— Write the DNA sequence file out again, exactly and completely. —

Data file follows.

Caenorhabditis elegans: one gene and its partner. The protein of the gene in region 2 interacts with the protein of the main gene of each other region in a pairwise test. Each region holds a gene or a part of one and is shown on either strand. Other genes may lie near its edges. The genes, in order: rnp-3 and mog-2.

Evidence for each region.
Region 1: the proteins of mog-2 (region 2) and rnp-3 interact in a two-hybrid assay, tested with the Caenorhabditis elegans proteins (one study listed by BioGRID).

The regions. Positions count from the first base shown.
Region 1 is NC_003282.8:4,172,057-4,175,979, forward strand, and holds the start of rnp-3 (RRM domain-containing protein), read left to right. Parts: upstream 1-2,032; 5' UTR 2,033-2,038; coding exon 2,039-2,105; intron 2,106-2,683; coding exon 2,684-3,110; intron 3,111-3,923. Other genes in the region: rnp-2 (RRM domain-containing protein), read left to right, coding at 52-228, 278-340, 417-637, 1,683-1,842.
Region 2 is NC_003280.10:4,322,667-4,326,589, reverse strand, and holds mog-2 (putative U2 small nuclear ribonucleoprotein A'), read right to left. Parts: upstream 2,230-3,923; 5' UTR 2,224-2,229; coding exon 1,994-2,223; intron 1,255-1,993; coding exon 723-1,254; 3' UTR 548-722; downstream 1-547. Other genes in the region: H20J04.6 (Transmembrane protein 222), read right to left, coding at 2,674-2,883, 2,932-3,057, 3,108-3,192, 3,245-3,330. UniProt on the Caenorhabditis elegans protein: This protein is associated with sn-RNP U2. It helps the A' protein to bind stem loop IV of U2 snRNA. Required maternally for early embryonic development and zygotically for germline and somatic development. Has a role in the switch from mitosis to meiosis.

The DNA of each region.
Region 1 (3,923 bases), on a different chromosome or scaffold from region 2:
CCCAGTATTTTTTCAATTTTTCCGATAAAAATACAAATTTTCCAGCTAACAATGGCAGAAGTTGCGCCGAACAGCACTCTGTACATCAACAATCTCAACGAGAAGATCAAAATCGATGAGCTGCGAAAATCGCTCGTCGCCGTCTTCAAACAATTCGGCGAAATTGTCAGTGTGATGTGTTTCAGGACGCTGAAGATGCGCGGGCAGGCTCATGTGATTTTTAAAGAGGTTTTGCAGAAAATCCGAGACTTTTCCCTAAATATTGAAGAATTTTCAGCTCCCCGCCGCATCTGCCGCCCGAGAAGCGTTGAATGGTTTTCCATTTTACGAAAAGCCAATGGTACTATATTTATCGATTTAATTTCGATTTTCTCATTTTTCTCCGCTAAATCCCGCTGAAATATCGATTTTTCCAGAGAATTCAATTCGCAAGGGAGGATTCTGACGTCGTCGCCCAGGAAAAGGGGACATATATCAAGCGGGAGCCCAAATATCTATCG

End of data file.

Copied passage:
Caenorhabditis elegans: one gene and its partner. The protein of the gene in region 2 interacts with the protein of the main gene of each other region in a pairwise test. Each region holds a gene or a part of one and is shown on either strand. Other genes may lie near its edges. The genes, in order: rnp-3 and mog-2.

Evidence for each region.
Region 1: the proteins of mog-2 (region 2) and rnp-3 interact in a two-hybrid assay, tested with the Caenorhabditis elegans proteins (one study listed by BioGRID).

The regions. Positions count from the first base shown.
Region 1 is NC_003282.8:4,172,057-4,175,979, forward strand, and holds the start of rnp-3 (RRM domain-containing protein), read left to right. Parts: upstream 1-2,032; 5' UTR 2,033-2,038; coding exon 2,039-2,105; intron 2,106-2,683; coding exon 2,684-3,110; intron 3,111-3,923. Other genes in the region: rnp-2 (RRM domain-containing protein), read left to right, coding at 52-228, 278-340, 417-637, 1,683-1,842.
Region 2 is NC_003280.10:4,322,667-4,326,589, reverse strand, and holds mog-2 (putative U2 small nuclear ribonucleoprotein A'), read right to left. Parts: upstream 2,230-3,923; 5' UTR 2,224-2,229; coding exon 1,994-2,223; intron 1,255-1,993; coding exon 723-1,254; 3' UTR 548-722; downstream 1-547. Other genes in the region: H20J04.6 (Transmembrane protein 222), read right to left, coding at 2,674-2,883, 2,932-3,057, 3,108-3,192, 3,245-3,330. UniProt on the Caenorhabditis elegans protein: This protein is associated with sn-RNP U2. It helps the A' protein to bind stem loop IV of U2 snRNA. Required maternally for early embryonic development and zygotically for germline and somatic development. Has a role in the switch from mitosis to meiosis.

The DNA of each region.
Region 1 (3,923 bases), on a different chromosome or scaffold from region 2:
CCCAGTATTTTTTCAATTTTTCCGATAAAAATACAAATTTTCCAGCTAACAATGGCAGAAGTTGCGCCGAACAGCACTCTGTACATCAACAATCTCAACGAGAAGATCAAAATCGATGAGCTGCGAAAATCGCTCGTCGCCGTCTTCAAACAATTCGGCGAAATTGTCAGTGTGATGTGTTTCAGGACGCTGAAGATGCGCGGGCAGGCTCATGTGATTTTTAAAGAGGTTTTGCAGAAAATCCGAGACTTTTCCCTAAATATTGAAGAATTTTCAGCTCCCCGCCGCATCTGCCGCCCGAGAAGCGTTGAATGGTTTTCCATTTTACGAAAAGCCAATGGTACTATATTTATCGATTTAATTTCGATTTTCTCATTTTTCTCCGCTAAATCCCGCTGAAATATCGATTTTTCCAGAGAATTCAATTCGCAAGGGAGGATTCTGACGTCGTCGCCCAGGAAAAGGGGACATATATCAAGCGGGAGCCCAAATATCTATCG